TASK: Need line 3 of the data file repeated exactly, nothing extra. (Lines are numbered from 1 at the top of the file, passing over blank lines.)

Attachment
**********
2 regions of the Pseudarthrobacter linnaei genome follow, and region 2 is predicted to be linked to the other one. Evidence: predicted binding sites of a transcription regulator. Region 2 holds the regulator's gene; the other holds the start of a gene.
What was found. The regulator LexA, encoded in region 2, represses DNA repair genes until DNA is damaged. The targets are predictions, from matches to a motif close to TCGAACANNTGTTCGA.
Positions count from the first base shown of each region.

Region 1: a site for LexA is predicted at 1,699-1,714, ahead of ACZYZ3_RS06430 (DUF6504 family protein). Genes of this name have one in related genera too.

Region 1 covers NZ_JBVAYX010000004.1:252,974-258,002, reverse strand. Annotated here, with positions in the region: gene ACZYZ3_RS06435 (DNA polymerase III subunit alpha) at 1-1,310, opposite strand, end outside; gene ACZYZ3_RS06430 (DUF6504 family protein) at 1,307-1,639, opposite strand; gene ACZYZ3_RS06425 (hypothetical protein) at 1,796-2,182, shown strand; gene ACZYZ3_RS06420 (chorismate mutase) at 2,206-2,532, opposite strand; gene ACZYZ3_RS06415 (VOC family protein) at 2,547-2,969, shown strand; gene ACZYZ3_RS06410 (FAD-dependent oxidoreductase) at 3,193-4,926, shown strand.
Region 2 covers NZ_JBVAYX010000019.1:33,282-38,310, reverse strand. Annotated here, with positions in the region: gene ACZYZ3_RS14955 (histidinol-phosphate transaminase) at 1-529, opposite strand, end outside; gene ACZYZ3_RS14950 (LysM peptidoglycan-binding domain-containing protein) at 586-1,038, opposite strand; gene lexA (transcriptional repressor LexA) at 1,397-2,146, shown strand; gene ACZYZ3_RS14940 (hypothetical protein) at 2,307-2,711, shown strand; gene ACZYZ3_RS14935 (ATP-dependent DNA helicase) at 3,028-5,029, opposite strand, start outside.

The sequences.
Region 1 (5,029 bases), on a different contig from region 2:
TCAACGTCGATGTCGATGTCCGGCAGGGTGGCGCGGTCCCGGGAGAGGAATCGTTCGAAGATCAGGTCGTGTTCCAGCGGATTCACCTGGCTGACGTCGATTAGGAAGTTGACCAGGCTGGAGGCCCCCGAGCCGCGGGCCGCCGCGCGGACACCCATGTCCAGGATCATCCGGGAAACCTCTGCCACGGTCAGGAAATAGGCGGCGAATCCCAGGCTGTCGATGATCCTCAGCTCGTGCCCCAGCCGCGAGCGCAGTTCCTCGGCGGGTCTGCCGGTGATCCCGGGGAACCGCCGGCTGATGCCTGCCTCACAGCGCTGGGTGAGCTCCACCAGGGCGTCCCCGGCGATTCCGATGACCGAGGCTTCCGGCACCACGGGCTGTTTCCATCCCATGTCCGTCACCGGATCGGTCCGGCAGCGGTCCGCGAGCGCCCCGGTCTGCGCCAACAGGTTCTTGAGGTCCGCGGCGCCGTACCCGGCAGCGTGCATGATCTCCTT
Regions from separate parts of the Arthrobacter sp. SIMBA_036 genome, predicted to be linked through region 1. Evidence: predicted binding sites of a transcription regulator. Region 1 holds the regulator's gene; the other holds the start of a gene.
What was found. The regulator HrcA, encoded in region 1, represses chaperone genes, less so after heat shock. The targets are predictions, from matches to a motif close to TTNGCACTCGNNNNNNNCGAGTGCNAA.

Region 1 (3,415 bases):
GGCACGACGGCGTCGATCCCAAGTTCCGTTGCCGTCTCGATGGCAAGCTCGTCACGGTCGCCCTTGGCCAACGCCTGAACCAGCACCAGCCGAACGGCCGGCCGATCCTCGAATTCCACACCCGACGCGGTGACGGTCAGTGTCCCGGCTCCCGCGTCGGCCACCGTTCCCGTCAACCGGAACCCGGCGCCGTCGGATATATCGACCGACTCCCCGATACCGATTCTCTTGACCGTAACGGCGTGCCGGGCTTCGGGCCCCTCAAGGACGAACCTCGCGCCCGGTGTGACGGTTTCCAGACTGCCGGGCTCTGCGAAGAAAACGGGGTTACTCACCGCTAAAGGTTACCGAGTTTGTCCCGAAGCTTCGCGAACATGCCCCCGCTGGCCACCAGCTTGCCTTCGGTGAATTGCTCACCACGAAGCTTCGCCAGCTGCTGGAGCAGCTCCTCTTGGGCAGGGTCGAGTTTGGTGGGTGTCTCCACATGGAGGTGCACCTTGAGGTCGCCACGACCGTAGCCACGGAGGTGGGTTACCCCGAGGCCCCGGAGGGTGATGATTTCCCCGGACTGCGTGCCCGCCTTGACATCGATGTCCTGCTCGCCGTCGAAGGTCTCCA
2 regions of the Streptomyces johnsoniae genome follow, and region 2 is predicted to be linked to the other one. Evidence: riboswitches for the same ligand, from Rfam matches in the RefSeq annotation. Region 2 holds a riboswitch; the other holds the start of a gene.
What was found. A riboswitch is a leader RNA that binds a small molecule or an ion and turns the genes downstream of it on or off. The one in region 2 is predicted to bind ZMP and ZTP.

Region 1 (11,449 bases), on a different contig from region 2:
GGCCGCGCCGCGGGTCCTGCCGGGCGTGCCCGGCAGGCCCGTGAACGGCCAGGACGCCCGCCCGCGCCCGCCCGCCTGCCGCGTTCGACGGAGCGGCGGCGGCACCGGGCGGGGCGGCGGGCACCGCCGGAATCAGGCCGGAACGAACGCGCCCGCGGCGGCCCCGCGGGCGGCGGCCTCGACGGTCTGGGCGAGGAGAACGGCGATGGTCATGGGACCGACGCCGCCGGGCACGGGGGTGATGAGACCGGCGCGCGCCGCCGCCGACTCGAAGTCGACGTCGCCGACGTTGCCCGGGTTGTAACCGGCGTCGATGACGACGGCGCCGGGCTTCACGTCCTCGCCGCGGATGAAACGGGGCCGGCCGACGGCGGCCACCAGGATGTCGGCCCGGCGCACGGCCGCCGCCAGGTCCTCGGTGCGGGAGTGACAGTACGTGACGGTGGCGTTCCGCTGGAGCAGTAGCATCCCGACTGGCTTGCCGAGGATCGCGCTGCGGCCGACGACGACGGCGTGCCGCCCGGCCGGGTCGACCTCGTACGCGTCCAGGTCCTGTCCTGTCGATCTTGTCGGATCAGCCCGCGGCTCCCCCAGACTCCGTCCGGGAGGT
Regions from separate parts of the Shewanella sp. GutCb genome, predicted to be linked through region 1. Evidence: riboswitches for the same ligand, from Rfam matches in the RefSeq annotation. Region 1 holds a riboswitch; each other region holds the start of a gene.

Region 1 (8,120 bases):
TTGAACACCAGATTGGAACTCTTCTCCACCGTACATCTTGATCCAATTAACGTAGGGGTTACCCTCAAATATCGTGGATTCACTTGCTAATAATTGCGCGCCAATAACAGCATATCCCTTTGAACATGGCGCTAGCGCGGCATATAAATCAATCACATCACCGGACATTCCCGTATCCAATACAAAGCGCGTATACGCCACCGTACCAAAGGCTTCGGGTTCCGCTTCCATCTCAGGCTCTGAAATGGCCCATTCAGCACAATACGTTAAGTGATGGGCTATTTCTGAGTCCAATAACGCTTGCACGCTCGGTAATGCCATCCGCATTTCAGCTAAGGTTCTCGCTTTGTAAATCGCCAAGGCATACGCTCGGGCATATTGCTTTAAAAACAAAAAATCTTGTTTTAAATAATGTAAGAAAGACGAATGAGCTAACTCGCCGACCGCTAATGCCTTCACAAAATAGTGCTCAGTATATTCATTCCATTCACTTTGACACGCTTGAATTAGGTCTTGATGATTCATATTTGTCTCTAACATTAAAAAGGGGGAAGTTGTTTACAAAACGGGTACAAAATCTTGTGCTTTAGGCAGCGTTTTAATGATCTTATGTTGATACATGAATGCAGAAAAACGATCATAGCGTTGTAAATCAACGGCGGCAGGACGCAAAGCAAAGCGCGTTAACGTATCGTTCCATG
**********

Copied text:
Positions count from the first base shown of each region.